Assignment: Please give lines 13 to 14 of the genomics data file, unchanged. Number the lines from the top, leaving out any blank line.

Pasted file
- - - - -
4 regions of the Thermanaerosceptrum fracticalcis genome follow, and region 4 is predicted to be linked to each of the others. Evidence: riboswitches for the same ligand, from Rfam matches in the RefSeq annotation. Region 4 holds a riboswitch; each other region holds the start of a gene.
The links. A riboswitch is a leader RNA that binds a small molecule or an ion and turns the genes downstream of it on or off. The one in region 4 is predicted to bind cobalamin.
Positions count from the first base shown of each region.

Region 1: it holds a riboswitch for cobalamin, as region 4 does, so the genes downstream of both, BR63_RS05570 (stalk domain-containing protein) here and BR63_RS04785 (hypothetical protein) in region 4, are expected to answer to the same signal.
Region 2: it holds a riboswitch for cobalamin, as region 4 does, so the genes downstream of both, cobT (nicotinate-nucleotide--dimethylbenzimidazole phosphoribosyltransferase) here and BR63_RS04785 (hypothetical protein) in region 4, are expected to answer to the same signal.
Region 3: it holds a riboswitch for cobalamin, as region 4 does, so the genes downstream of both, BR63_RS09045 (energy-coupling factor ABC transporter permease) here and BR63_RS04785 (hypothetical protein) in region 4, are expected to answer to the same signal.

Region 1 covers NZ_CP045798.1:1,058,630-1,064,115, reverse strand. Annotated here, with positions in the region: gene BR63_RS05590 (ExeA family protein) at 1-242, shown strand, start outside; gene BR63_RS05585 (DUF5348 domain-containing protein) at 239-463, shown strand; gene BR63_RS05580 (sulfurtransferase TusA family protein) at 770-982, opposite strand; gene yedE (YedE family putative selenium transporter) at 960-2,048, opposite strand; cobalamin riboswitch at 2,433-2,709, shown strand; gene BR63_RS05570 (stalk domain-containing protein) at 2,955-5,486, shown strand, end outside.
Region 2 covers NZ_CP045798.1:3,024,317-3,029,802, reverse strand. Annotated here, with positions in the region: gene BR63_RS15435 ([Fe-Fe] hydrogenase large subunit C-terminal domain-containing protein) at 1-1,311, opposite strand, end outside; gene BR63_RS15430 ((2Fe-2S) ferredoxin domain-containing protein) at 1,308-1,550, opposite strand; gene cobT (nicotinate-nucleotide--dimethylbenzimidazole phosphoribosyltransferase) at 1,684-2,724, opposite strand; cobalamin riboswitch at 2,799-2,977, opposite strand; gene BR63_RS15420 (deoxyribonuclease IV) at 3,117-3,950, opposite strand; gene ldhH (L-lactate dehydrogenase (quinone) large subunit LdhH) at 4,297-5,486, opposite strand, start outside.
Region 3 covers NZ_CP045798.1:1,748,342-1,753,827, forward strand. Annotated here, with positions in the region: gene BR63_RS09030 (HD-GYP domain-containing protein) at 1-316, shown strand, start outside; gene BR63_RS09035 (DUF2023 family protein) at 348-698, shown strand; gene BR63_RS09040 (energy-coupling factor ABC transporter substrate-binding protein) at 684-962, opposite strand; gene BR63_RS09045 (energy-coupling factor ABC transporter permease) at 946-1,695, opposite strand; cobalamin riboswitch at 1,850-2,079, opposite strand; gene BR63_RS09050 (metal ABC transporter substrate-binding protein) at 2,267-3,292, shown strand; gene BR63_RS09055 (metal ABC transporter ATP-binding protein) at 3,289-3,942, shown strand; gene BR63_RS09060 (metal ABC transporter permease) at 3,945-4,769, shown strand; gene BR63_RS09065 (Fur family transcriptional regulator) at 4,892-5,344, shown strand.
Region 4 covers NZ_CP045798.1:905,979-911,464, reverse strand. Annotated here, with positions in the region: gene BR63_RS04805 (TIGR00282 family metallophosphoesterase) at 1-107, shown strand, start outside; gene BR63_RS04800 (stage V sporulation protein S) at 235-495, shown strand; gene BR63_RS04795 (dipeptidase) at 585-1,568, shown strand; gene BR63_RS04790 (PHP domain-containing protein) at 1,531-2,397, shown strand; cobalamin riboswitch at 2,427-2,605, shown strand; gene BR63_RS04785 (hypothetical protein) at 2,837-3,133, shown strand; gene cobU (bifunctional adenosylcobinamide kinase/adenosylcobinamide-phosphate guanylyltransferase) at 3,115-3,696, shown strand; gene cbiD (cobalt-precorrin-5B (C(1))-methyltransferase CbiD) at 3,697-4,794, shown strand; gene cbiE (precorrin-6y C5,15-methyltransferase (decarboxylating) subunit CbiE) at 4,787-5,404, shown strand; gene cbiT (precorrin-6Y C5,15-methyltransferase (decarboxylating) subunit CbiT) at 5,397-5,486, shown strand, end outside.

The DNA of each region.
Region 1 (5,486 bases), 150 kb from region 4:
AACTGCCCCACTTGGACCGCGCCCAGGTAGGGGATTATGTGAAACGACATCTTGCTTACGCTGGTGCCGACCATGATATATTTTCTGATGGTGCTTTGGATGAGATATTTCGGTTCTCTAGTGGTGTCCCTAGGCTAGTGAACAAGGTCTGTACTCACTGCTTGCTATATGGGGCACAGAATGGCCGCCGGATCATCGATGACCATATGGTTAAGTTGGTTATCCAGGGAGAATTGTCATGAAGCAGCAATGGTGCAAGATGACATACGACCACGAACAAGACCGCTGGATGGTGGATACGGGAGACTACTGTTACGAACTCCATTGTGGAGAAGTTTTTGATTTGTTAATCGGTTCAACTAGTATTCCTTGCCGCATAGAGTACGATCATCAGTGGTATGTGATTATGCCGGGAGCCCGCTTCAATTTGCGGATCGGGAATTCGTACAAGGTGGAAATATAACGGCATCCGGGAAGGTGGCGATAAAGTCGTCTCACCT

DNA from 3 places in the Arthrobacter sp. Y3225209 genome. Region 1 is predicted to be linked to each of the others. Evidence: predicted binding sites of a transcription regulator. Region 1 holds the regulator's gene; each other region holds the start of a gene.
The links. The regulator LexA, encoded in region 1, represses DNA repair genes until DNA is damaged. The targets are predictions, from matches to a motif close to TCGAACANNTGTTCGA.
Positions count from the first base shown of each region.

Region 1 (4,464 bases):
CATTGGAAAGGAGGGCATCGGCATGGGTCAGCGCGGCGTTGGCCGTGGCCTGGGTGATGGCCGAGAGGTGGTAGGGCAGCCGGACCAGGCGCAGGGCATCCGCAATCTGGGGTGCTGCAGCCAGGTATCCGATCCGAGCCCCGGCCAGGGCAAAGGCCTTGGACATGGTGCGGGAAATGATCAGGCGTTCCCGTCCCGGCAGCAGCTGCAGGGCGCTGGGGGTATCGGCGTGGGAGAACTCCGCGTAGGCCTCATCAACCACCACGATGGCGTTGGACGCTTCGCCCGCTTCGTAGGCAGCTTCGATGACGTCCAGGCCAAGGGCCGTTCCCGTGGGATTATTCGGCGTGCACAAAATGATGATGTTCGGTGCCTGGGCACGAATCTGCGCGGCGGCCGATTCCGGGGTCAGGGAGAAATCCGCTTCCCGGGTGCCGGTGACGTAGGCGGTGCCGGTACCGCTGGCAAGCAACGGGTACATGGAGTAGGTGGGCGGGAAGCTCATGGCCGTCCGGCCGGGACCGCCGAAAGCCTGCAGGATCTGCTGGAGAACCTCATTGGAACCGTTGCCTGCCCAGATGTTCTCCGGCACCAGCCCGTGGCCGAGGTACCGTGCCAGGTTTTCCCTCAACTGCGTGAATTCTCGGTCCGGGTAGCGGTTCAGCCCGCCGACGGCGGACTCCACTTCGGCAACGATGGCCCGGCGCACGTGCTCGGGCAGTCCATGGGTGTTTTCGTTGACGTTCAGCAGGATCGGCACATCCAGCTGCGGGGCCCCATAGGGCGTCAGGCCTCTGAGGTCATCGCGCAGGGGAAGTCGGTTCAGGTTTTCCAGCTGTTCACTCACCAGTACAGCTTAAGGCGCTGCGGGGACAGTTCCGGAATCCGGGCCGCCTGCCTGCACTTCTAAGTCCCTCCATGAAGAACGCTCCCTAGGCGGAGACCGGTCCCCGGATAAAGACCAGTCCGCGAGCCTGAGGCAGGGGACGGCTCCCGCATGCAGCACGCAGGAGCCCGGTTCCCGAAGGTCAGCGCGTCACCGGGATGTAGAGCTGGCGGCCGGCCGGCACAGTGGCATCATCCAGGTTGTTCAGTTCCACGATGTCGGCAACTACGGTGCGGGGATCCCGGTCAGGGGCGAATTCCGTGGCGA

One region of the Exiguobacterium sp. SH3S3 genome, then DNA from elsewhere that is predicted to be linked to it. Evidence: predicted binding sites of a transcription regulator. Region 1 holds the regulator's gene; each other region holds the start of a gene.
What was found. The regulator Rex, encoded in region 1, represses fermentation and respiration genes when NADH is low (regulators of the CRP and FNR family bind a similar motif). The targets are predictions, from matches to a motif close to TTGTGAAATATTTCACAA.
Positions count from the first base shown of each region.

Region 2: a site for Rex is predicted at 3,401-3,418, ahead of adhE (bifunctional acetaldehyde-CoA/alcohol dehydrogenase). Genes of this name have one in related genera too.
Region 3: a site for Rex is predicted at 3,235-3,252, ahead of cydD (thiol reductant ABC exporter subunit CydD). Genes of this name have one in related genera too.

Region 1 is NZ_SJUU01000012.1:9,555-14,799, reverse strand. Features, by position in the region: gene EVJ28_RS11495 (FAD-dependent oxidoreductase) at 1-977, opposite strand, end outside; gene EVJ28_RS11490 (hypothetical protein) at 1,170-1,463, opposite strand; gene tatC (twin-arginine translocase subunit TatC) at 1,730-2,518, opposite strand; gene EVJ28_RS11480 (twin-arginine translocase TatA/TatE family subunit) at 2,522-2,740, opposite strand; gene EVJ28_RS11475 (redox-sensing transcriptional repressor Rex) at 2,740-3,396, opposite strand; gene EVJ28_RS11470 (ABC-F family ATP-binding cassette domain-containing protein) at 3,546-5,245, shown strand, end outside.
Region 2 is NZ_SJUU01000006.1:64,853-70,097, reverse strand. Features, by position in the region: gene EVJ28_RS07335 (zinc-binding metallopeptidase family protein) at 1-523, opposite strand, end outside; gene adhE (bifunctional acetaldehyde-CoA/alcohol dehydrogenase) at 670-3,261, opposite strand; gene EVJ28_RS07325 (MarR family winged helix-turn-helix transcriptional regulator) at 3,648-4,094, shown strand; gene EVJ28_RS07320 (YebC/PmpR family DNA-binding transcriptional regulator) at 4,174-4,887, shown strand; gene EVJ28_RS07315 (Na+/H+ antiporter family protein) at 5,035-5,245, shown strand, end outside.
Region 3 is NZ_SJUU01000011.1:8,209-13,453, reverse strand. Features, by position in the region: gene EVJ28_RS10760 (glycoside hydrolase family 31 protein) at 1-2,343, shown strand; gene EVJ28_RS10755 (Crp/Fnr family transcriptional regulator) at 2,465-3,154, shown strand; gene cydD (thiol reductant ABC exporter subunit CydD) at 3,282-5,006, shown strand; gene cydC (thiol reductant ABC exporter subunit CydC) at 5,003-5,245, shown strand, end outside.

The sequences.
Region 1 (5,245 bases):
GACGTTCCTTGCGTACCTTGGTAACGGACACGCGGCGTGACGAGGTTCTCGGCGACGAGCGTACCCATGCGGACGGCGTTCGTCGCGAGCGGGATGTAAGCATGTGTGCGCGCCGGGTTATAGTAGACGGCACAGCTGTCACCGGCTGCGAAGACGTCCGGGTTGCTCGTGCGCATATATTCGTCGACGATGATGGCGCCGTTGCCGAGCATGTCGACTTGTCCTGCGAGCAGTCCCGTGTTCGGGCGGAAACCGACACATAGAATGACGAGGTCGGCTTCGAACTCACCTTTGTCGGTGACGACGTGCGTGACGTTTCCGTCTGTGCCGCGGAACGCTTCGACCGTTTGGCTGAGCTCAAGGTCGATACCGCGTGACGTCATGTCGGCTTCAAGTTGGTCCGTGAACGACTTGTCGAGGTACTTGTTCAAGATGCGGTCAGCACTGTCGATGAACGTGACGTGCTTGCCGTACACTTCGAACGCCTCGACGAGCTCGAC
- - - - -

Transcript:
AACTGCCCCACTTGGACCGCGCCCAGGTAGGGGATTATGTGAAACGACATCTTGCTTACGCTGGTGCCGACCATGATATATTTTCTGATGGTGCTTTGGATGAGATATTTCGGTTCTCTAGTGGTGTCCCTAGGCTAGTGAACAAGGTCTGTACTCACTGCTTGCTATATGGGGCACAGAATGGCCGCCGGATCATCGATGACCATATGGTTAAGTTGGTTATCCAGGGAGAATTGTCATGAAGCAGCAATGGTGCAAGATGACATACGACCACGAACAAGACCGCTGGATGGTGGATACGGGAGACTACTGTTACGAACTCCATTGTGGAGAAGTTTTTGATTTGTTAATCGGTTCAACTAGTATTCCTTGCCGCATAGAGTACGATCATCAGTGGTATGTGATTATGCCGGGAGCCCGCTTCAATTTGCGGATCGGGAATTCGTACAAGGTGGAAATATAACGGCATCCGGGAAGGTGGCGATAAAGTCGTCTCACCT

DNA from 3 places in the Arthrobacter sp. Y3225209 genome. Region 1 is predicted to be linked to each of the others. Evidence: predicted binding sites of a transcription regulator. Region 1 holds the regulator's gene; each other region holds the start of a gene.